In the Trump administration, it's always infrastructure week. But it's less of a legislative rollout and more of a state of mind. Despite promises dating back to the 2016 presidential campaign, the White House admitted yesterday that there won't be any infrastructure bill this year.
Whether you view Trump's infrastructure plan as a smart way to leverage federal spending, another federal boondoggle, an on-brand political move with cross-partisan potential, or, like me, some mix of the above, the elimination of the bill from this year's agenda is yet another reminder of how little Republicans have to offer in terms of substantive policy.
With roughly six months to go until the midterm elections, Republicans in Washington are choosing to sit on their hands. Following the recent budget deal, which raised spending on both military and domestic programs, and the passage of the tax law last December, the GOP appears content to coast into the election without further pursuing any major legislative initiatives.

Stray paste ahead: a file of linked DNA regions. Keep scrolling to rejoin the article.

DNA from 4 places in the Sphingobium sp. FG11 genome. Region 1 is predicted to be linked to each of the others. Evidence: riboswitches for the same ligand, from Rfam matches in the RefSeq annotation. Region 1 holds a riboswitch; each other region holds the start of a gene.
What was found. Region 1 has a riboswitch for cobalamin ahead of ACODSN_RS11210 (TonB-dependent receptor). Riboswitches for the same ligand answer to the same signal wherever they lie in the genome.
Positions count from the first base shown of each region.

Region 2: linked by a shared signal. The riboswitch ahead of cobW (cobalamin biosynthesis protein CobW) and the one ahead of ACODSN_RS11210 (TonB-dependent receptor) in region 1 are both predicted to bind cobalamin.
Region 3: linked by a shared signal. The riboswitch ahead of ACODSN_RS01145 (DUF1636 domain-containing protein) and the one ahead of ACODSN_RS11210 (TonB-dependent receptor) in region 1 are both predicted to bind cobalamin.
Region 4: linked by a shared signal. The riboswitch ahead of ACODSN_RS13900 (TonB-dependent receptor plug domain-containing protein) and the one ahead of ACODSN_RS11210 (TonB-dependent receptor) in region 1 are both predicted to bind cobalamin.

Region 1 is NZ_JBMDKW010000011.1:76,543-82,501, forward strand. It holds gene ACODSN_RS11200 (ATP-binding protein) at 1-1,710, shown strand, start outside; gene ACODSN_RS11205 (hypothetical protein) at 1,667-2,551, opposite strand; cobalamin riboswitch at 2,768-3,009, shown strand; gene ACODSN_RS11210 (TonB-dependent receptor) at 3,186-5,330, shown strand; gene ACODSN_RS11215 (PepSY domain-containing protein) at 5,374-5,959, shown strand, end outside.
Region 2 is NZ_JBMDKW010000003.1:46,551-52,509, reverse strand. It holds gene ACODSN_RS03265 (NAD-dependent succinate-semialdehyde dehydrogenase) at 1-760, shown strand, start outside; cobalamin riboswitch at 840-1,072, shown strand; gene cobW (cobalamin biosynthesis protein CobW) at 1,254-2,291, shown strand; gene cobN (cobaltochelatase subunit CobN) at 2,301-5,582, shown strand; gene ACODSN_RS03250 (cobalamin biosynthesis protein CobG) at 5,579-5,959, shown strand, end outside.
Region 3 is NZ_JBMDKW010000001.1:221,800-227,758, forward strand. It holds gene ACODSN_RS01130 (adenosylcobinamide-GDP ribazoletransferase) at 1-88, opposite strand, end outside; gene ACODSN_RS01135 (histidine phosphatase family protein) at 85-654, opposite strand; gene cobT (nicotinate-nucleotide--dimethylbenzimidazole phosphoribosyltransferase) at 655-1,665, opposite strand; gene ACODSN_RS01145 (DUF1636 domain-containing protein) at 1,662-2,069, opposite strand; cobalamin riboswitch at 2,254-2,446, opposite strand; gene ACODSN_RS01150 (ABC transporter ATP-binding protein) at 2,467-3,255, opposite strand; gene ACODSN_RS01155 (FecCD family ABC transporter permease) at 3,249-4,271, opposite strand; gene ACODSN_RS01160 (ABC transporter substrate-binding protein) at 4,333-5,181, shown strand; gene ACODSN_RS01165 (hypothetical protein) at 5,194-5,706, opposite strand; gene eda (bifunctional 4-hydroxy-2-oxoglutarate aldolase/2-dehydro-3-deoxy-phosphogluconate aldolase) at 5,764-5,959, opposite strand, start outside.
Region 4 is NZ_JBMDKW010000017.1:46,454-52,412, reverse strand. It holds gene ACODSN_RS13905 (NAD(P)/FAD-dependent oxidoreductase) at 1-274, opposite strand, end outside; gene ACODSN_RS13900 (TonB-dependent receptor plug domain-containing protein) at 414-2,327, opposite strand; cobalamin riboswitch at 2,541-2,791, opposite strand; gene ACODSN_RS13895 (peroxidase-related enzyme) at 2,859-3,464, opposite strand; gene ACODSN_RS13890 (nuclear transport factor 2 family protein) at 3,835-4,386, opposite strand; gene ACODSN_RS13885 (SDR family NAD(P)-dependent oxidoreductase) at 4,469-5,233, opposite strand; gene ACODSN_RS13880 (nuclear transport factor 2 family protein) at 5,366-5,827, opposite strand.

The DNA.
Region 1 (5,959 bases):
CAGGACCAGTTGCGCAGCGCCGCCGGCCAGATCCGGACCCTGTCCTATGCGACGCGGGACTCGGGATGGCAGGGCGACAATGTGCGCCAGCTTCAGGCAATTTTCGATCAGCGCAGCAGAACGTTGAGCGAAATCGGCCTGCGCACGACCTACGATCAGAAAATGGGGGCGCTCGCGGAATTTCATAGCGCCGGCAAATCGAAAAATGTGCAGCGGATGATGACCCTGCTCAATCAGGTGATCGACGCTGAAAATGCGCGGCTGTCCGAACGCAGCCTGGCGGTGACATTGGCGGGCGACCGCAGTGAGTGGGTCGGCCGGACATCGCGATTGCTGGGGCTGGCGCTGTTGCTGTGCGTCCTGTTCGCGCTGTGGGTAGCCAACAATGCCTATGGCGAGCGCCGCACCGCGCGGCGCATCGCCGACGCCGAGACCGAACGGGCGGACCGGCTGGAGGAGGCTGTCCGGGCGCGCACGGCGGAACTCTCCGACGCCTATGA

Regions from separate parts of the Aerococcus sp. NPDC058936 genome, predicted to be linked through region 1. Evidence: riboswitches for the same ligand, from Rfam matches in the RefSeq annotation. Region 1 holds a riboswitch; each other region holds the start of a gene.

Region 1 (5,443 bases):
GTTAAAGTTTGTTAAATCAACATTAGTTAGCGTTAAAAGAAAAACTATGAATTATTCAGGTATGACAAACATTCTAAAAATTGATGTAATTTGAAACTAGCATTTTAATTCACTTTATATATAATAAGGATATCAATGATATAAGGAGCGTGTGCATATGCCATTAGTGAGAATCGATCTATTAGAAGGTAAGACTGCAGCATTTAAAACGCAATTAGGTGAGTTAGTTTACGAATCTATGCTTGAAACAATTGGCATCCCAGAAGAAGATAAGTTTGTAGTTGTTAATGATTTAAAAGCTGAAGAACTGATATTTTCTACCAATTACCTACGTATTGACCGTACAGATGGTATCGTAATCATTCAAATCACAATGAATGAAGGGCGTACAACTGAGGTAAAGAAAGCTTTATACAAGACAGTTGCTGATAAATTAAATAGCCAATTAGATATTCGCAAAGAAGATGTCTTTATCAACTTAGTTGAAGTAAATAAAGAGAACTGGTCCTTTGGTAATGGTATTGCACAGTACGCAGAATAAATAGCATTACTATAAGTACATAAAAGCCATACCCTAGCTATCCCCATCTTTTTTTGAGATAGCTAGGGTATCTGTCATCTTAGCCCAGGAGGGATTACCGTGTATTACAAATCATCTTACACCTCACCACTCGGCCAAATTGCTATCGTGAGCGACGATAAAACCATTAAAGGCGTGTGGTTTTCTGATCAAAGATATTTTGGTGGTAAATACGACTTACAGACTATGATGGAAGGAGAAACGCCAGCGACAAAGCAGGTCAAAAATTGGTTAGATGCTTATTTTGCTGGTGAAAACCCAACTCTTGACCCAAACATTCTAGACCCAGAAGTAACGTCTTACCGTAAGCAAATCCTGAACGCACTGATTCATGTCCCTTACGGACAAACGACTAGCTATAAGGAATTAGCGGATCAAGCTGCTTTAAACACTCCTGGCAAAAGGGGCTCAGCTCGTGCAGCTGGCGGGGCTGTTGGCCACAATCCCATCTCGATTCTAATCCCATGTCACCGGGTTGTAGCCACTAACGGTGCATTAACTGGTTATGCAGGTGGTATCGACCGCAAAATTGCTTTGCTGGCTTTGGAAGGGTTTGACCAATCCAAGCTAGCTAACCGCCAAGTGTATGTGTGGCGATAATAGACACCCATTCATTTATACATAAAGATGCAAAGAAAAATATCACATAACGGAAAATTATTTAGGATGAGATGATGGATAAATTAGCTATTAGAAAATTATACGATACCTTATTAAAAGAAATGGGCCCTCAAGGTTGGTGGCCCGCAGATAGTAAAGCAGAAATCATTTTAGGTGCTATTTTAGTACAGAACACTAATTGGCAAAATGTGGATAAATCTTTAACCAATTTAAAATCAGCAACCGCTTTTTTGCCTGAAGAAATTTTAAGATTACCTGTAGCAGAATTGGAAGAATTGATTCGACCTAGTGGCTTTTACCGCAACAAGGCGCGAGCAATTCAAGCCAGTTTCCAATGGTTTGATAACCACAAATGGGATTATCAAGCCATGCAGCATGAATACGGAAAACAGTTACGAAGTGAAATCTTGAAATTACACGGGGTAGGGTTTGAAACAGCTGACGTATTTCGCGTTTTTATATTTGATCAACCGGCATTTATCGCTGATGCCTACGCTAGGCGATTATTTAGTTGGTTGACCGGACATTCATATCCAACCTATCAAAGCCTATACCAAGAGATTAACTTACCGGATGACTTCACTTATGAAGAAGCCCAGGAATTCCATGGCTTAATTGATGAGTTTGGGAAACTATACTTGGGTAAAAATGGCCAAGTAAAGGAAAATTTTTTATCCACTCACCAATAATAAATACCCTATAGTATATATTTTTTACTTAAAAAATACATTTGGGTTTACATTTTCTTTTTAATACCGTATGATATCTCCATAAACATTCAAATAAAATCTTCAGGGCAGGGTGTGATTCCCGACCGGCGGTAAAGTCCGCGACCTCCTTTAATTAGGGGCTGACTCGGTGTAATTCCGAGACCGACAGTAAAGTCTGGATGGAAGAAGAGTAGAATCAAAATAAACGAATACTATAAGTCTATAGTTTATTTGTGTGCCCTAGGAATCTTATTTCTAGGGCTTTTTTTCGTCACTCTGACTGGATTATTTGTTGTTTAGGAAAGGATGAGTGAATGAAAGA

If anything, the party appears to be giving up on its long-held priorities, and replacing them with vacuous Trumpism. Loyalty to the president has become a substitute for a governing vision.
Repealing Obamacare, for example, was once among the party's loudest promises, but after the failure of repeal legislation last year, GOP lawmakers have begun to admit that repeal is no longer a priority, leaving Republicans adrift on one of their biggest policy commitments.
The spending deal, which added hundreds of billions to the deficit, makes even modest budget reforms essentially impossible, and while some Republicans have raised the possibility of clawing back some of the domestic funding, Majority Leader Mitch McConnell, who controls what comes to the floor in the Senate, has made it clear he disapproves of the idea.
At this point, it's unlikely that Congress will pass a budget resolution this year. Not only is that a failure to carry out one of the legislature's most basic responsibilities; it leaves congressional Republicans with no vehicle for reconciliation, the legislative maneuver that allows the Senate to circumvent the filibuster and pass laws with a simple majority, meaning that entitlement reforms won't be attempted.